In recent years, several new chemotherapy agents have demonstrated improved activity in metastatic nonsmall-cell lung cancer patients. Among these agents, paclitaxel(Drug information on paclitaxel) (Taxol) as a single agent has confirmed response rates of approximately 24%, and in combination therapy with cisplatin or carboplatin(Drug information on carboplatin) (Paraplatin) has confirmed response rates of 40% to 50%, with the median survival of patients reaching 12 months. Based on these data in patients with advanced nonsmall-cell lung cancer, several trials have commenced evaluating the role of paclitaxel in combination with radiation therapy in the treatment of locally advanced nonsmall-cell lung cancer.
Paclitaxel and Radiation
Paclitaxel is a microtubular inhibitor that acts as a mitotic inhibitor blocking cells in the G2M phase of the cell cycle. This cell-cycle block with paclitaxel is observed in vitro with relatively low concentrations of the agent and is detectable after several hours of drug exposure.
Several studies have indicated that cells in the late G2M phase of the cell cycle are more sensitive to radiation than are cells in other phases of the cell cycle. Because of the virtually complete G2M cell-cycle block observed in cells exposed to paclitaxel, it is likely that this agent may increase the radiation therapy sensitivity of human tumors.[8-10]
Several in vitro studies of human tumor cell lines evaluating the efficacy of paclitaxel as a radiation sensitizer have indicated significant interaction between paclitaxel and ionizing radiation for some, but not all, cancer cell lines.
Combined treatment using relatively low concentrations of paclitaxel and radiation results in either an enhanced response, or at least an additive response. Further studies are still required to determine the optimum doses of paclitaxel required to enhance radiation effects, and the duration of exposure of cells to paclitaxel prior to radiation to optimize the combined effects. In vitro studies have indicated that cells incubated for 24 hours with paclitaxel have a significantly greater number of cells accumulated in the G2M phase of the cell cycle (95% +), compared to 51% for cells exposed for 8 hours, and 18.2% for cells exposed for 2 hours. Although these are in vitro data, the design of in vivo clinical trials of combined modality therapy of paclitaxel and radiation therapy should take these observations into consideration.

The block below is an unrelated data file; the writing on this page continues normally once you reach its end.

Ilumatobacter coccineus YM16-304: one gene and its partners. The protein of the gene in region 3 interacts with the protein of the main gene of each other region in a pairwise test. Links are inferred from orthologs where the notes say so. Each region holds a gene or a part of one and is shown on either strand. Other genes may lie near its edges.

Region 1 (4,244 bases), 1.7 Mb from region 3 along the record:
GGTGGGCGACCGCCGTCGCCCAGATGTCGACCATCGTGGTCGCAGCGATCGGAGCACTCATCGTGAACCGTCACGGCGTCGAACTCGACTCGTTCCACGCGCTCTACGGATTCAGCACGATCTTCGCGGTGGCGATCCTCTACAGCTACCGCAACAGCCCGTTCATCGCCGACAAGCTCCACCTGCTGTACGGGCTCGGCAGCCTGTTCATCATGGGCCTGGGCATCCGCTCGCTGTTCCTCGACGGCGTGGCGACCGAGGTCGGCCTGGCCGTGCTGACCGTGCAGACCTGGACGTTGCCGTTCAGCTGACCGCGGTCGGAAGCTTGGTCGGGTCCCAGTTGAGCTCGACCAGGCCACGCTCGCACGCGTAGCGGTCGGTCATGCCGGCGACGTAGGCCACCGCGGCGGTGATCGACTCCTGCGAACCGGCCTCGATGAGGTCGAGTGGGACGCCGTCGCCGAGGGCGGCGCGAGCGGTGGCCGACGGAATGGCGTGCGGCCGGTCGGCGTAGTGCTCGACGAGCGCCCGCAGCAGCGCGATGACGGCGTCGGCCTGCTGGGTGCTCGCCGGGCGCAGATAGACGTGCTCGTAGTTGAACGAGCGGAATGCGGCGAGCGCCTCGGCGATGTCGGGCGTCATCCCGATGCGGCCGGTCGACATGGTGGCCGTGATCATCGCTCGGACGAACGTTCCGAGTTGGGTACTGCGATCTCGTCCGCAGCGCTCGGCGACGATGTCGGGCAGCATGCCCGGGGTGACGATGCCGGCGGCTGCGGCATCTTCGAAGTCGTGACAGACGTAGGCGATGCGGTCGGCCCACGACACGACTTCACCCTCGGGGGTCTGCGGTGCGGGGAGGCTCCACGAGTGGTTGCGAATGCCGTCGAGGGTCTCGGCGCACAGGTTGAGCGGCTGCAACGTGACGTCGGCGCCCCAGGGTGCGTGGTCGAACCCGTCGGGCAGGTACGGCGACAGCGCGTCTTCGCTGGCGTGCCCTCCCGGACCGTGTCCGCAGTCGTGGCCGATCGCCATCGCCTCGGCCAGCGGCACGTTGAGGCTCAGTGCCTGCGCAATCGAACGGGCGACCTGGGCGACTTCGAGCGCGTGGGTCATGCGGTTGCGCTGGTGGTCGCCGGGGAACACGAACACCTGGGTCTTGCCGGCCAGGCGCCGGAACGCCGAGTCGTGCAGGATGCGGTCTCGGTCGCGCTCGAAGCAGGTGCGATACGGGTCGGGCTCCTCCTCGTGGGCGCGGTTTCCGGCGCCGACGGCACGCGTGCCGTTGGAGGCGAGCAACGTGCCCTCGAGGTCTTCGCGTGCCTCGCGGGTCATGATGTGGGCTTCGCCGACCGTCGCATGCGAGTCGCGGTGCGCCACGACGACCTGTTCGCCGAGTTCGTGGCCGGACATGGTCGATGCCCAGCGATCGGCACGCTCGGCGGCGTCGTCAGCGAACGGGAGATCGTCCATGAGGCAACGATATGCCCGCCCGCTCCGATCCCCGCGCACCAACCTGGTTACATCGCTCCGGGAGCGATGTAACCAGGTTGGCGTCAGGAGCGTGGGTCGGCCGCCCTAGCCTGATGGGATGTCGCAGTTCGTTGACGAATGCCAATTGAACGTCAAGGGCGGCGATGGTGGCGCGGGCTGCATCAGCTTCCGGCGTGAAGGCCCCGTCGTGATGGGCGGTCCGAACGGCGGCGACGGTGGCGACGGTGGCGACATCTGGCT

It should also be observed that a mutated p53 oncogene is one of the most common genetic abnormalities observed in lung cancer cells. The cell cycle control gene p53 is necessary for the efficient activation of apoptosis. The cytotoxicity of ionizing radiation and most chemotherapy agents is dependent on wild-type p53. However, paclitaxel has the unique property of killing tumor cells in the absence of wild-type p53 function in vitro. These properties of paclitaxel suggest that as p53 mutations are common in nonsmall-cell lung cancer, its activity (both as a cytotoxic agent and as a radiation sensitizer), may improve the responses to both chemotherapy and concurrent radiation therapy observed in vivo for patients with nonsmall-cell lung cancer.
The demonstration that paclitaxel is one of the most active agents in the treatment of metastatic nonsmall-cell lung cancer, coupled with the in vitro observation that it can function as a potent radiosensitization agent, suggests that the combination of radiation and paclitaxel may improve the outcome of patients with locally advanced stage III nonsmall-cell lung cancer. This improvement may be achieved by 1) reducing local regional failure (through a direct cytotoxic effect and through enhanced radiation effect), and 2) the direct cytotoxic effect on distal nondetectable micrometastatic disease. Although there are several ongoing studies in the United States, there are several parallel ongoing European studies looking at this approach with combined modality therapy in nonsmall-cell lung cancer.